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KB Bridge

The New Japan-Palau Friendship Bridge, at the time of its opening in 2002.


"I am not surprised about the bridge being built, because that is one of the few things that people who grow up in Airai used to dream about," Walter says. "Because it isn’t so far you know, Airai State from Koror State. Especially to people who’ve been outside of Palau and to other places. Even the Japanese, when they were here, they were showing us pictures of Japanese bridges everywhere, crossing the much bigger distances of land and water. But the people of Airai were just so few, just a small number of people, so we couldn’t afford to build a bridge just so you could talk to somebody from the other side."



“The Japanese never built a bridge there. But the local people were dreaming about filling that channel so they could cross easily. Even when my father was alive, they were thinking that, well, we have so many big rock mountains, like the Rock Islands. If we could just bomb them and just fill that channel over there, then it would solve the problem. In those days, local residents were ferrying people from one side to the other side, using boats to Koror.

"That channel is actually really hard to cross. I guess some people trying to swim across drowned and died going over. When the tide is going either in or out, the current is very strong. Especially after the Japanese built the causeways from both sides, that made it a little more narrow, so the current is even stronger today.


KB Causeway

Causeway built by the Japanese, leading from Koror-side to the bridge. Note the extreme low-tide.


K-B Bridge, 1970s

The previous bridge, the K-B Bridge, was completed in 1977. At that time it was the longest bridge of its type in the world. Click here for a photograph from the opening ceremonies. Both photographs from the Trust Territory of the Pacific Archives.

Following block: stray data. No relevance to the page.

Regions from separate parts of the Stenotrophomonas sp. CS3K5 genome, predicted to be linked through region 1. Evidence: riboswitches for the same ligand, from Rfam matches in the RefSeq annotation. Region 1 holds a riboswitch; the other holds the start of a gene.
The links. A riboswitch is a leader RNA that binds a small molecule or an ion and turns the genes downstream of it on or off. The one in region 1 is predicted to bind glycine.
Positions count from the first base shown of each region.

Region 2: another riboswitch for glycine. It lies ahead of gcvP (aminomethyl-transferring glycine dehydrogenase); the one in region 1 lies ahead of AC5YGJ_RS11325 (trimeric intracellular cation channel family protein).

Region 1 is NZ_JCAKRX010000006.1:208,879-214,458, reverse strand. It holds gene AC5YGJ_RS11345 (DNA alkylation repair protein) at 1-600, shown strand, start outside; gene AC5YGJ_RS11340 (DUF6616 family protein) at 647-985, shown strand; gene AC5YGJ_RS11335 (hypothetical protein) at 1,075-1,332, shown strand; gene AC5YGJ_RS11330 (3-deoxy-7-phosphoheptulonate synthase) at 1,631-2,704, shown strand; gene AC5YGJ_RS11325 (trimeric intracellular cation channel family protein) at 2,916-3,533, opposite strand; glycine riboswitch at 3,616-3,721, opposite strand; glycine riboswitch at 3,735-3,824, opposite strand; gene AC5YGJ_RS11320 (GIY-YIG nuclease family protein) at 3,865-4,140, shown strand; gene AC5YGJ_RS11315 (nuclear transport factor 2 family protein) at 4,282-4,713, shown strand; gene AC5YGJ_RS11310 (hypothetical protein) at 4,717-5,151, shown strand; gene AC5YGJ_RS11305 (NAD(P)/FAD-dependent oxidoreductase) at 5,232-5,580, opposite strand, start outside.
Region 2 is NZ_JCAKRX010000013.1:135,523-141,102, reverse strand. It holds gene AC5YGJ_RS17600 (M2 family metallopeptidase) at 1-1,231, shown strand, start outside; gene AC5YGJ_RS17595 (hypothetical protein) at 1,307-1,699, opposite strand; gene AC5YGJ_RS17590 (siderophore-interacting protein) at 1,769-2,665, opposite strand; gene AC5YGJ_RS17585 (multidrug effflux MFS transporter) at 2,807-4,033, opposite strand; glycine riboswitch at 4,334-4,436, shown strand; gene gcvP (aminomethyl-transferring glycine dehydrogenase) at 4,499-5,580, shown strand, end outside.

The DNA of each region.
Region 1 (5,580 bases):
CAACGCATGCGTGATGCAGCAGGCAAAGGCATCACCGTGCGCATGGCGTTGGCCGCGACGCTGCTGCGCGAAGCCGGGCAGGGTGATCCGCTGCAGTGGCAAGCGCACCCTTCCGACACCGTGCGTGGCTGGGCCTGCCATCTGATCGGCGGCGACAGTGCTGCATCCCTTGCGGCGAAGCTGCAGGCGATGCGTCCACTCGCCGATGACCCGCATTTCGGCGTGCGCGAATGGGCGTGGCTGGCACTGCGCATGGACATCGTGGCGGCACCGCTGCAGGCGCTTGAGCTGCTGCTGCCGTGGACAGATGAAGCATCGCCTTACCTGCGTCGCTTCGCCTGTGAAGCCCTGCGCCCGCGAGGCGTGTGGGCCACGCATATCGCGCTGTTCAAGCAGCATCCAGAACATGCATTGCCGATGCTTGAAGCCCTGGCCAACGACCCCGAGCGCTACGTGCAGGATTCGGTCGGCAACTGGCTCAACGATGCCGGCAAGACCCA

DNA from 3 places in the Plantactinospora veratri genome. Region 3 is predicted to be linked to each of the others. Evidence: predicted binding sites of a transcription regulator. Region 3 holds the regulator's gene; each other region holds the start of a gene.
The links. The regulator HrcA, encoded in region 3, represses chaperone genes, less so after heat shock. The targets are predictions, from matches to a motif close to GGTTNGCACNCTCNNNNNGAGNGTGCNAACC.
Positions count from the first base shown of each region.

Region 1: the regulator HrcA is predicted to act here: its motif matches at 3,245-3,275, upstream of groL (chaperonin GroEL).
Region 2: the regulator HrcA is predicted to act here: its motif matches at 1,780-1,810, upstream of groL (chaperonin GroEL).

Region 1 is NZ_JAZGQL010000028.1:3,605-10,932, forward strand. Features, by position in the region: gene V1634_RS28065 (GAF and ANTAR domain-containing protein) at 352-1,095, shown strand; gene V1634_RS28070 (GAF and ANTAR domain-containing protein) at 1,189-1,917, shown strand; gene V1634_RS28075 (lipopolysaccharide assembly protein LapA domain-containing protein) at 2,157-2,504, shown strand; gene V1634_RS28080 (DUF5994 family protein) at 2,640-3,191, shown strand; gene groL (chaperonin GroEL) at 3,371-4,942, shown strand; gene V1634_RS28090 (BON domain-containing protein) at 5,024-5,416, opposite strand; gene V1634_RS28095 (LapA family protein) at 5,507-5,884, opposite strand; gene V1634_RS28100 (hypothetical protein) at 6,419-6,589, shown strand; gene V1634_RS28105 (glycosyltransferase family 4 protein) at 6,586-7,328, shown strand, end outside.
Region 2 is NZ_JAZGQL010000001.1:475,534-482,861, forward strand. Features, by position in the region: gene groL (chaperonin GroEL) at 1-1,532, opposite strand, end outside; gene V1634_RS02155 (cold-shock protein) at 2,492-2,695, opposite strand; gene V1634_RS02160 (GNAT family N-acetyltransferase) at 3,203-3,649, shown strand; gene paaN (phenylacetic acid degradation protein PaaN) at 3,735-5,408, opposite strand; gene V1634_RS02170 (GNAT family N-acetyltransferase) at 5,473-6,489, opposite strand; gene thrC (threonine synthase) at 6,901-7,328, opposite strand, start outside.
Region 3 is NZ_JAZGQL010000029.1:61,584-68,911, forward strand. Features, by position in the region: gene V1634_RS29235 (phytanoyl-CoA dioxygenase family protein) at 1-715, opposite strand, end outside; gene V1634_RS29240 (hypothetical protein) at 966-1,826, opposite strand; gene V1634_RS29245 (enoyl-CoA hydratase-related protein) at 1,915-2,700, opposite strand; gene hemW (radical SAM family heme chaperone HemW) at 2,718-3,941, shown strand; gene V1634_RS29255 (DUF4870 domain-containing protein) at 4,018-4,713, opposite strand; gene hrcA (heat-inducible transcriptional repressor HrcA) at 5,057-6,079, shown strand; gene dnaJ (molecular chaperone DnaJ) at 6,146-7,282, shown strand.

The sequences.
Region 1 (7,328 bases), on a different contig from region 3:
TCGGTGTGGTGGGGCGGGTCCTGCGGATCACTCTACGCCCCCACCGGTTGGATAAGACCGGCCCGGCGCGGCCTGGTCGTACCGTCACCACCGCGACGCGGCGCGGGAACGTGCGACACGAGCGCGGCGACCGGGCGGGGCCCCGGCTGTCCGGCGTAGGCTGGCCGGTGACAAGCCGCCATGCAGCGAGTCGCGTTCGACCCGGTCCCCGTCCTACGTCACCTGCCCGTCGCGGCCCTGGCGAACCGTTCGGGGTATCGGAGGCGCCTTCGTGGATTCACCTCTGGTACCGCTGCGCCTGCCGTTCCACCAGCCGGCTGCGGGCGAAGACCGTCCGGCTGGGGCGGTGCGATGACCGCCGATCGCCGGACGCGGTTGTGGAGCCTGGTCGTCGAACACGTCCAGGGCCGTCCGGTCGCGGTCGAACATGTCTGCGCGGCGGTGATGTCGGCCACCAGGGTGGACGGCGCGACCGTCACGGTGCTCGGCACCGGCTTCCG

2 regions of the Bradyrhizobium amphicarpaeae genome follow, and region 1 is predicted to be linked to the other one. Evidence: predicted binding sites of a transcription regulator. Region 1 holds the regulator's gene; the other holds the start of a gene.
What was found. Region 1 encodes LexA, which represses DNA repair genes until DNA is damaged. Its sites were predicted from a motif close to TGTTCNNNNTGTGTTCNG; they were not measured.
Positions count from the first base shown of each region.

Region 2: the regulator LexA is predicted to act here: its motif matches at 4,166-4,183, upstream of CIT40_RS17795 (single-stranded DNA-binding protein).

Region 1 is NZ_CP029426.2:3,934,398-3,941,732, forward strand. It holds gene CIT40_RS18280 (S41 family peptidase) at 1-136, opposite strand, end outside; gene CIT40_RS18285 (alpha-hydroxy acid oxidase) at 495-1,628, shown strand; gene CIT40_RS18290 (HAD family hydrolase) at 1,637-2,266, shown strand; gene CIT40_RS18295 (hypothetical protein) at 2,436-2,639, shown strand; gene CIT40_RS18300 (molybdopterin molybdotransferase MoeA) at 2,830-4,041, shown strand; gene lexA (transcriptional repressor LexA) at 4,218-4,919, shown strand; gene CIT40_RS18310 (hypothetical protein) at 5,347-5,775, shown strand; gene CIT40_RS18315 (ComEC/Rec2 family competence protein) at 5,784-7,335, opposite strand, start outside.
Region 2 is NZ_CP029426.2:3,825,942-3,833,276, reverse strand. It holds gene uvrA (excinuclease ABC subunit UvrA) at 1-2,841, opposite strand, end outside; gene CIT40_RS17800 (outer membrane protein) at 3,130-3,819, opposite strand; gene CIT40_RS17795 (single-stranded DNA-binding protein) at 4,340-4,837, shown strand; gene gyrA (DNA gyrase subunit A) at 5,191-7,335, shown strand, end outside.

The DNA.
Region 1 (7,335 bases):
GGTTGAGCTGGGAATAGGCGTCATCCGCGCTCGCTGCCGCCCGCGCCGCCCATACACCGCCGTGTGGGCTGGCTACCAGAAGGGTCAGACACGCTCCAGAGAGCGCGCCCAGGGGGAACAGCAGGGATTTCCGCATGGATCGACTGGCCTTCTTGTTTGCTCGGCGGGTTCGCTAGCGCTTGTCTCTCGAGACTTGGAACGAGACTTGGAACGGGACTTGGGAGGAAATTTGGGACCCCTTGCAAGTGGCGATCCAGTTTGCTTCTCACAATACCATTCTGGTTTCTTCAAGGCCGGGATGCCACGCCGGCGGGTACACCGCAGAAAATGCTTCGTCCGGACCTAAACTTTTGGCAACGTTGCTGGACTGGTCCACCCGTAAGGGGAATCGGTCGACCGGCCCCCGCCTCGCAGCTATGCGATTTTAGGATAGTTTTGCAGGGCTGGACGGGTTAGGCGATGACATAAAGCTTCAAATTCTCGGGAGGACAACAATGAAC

"That channel is also known for the blue shark—we call it metál. There are times of the day, and of the year, when they come closer, this bunch of them, and then they just attack anything that goes there.

“We have this story about Yapese, who were in these islands a long way back. The way they tell it, this group of Yapese went over to the channel to cross it. And one of the guys from the group, he had all kinds of open sores on his skin. He was like a leper, or had some kind of skin disease. So they decided, ‘well, we are going to let him go first.’ They said, ‘he would go first and if the sharks get him, then we know, it is not safe, so we’ll just cancel the crossing.’

"So this guy, he went in and just swam across. And the salt water and the swimming action just washed all his sores clean, and spread that debris all over the area and created all kinds of smell for the sharks. But he made it across. And then one by one the others start going down saying, “well, its safe,” and they start swimming across."



Old Bridge
This temporary bridge was then built after the K-B Bridge collapsed in 1996.


“But now the sharks already know that there is food around, so right in the middle of the channel, they attack the rest of the group. That is how it supposedly happened. And the people in those days always tell about this story.